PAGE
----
How can I avoid hiring mistakes?

by Sam on February 9, 2010

One-Minute Answer:  Hiring the wrong person is a costly blunder. The opportunity lost when another choice would have performed better depresses the bottom line. The pain of squandered resources, team disruption, and legal issues are excruciating. The unnecessary time spent on dealing with problem hires and finding their replacements can never be recalled.


Two-thirds of all new hires are regretted. Why? Because we rely on unreliable criteria to make selections among the resumes our recruiters generate. And what are two of the worse predictors of job success? Get ready for this!


Education and Experience


There is no way to know what a person has taken away from that impressive looking degree. Who’s to say that the A’s on a transcript will translate into performance on a job? And there are two kinds of applicants—those who have ten years of experience and those who have one year of experience repeated ten times.


So, as we pay less attention to conventional credentials, what criteria should take their place?



Five-Minute Answer:  Someone quipped that employees are most transparent during their exit interview and most deceptive during their employment interview. Certainly they are intensely focused on putting their best foot forward throughout their job hunt. Here’s how to examine that foot most carefully.


1.   Listen for the best answer to the question…  As General Manager Barbara McMahon planned the opening of the Pittsburgh Renaissance Hotel in 2001 she knew her most crucial hires would be in housekeeping. So she personally interviewed candidates along with the head of that department. Barbara prized one question above all others in uncovering winners. It was, “What do you like best about housekeeping?” The answer she wanted to hear was, “What the room looks like when I leave it.” What answer are you craving to hear to, “What do you like best about…”?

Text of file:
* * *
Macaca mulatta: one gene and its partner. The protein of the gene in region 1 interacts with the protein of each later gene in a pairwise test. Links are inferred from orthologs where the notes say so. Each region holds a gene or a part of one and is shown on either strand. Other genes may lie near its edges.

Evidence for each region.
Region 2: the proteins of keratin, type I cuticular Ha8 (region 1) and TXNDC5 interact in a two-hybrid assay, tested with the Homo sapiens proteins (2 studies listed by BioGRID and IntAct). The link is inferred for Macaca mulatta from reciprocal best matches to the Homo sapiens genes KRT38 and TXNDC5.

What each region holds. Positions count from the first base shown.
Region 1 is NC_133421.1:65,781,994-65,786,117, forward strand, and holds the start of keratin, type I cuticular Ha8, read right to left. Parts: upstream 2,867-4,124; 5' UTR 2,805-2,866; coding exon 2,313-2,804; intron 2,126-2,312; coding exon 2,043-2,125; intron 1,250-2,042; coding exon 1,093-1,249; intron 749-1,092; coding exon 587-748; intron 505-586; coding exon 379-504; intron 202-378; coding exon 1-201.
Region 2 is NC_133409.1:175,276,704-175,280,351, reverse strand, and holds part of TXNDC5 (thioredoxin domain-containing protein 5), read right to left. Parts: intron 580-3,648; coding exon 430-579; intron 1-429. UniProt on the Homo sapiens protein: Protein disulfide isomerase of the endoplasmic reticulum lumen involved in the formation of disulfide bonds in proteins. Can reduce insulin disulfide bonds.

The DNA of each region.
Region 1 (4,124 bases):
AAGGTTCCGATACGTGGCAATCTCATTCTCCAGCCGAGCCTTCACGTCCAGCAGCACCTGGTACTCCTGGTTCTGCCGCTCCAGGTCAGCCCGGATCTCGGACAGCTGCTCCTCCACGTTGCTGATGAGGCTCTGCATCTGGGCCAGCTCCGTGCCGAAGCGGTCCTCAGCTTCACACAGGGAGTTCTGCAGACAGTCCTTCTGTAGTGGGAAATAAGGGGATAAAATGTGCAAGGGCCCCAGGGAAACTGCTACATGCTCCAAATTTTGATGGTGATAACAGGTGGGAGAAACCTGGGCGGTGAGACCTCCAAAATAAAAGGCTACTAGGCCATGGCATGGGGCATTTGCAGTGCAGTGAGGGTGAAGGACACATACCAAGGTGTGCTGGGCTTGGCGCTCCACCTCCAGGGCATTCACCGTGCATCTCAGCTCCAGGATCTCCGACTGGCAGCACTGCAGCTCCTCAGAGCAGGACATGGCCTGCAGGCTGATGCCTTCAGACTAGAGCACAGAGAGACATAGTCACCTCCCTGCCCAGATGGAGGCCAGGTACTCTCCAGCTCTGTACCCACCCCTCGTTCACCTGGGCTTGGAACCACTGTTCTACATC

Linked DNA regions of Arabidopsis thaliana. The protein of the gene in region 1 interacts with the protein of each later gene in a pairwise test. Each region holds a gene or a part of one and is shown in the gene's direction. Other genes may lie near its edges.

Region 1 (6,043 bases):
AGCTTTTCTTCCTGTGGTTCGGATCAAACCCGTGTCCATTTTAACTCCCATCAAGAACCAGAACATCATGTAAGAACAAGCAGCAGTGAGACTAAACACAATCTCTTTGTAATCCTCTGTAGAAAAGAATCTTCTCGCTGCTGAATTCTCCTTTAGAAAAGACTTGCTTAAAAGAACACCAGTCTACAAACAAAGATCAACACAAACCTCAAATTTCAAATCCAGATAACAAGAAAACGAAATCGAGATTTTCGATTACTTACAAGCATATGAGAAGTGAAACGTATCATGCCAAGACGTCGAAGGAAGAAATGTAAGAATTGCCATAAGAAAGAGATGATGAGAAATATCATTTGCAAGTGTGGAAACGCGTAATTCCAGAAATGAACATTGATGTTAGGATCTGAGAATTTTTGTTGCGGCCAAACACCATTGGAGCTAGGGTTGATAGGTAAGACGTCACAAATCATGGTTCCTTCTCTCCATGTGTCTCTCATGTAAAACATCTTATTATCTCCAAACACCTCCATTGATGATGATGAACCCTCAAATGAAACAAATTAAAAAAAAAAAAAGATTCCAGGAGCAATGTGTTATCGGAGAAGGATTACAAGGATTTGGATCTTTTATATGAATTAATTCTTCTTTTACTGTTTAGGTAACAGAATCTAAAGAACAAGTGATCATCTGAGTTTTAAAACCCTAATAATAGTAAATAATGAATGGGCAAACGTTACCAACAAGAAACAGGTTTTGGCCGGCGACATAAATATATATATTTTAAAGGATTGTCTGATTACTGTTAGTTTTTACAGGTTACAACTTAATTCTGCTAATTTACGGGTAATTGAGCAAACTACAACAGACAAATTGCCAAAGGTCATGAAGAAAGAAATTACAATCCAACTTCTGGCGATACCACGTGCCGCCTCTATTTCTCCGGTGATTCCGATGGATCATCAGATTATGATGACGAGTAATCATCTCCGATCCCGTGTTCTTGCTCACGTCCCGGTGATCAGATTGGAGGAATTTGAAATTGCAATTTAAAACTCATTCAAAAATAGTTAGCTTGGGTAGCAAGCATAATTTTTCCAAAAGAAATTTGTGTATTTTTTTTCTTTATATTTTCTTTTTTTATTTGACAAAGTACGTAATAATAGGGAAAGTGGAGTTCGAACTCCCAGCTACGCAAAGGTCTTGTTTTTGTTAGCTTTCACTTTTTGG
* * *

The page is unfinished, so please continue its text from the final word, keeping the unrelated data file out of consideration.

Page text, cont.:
2.   Give a job sample test.  If you’re hiring trainers, watch them train. If you’re hiring managers, give them paperwork you’ve been dealing with for their advice. If you’re hiring architects, let them critique the plans for a current project. Barbara McMahon caused housekeeping aspirants to pass a crumpled piece of paper on the floor as they walked into her office for the interview.

3.   Check references wisely.  Get reliable data from references by creating a list of your ten most coveted qualities for the position. Read them over the phone in rapid fire as the reference rates the candidate from one to ten on each quality. For the two or three higher scores go back to ask what the person did to earn them; for the two or three lower scores, dig deep. Another reason to call references is to verify information. Consider telling the candidate whom you plan to call and ask what she thinks each person will say about her performance. This should increase honesty on your probes into the previous work situation.

4.   Leverage your stars.  Ask your top performers to refer friends for open positions. Get feedback from them after they give all interviewees an office tour or take them to lunch.

5.   Perform pre-employment testing.  A wide battery of tests is available on-line to help you make more informed decisions. They measure: (1) aptitude in math, language, typing, and reasoning; (2) cognitive ability to analyze and solve problems, to draw conclusions, to learn, and to think; (3) personality characteristics and emotional intelligence; (4) attitude toward honesty, theft, drugs, and immoral behavior; (5) psychomotor skills, coordination, and manual dexterity; (6) physical capabilities such as lifting. This is a fruitful area that can help to assess many of the criteria singled out below. Before attempting to leverage its benefits, manage its complexity, and surmount its legal implications, contact an expert.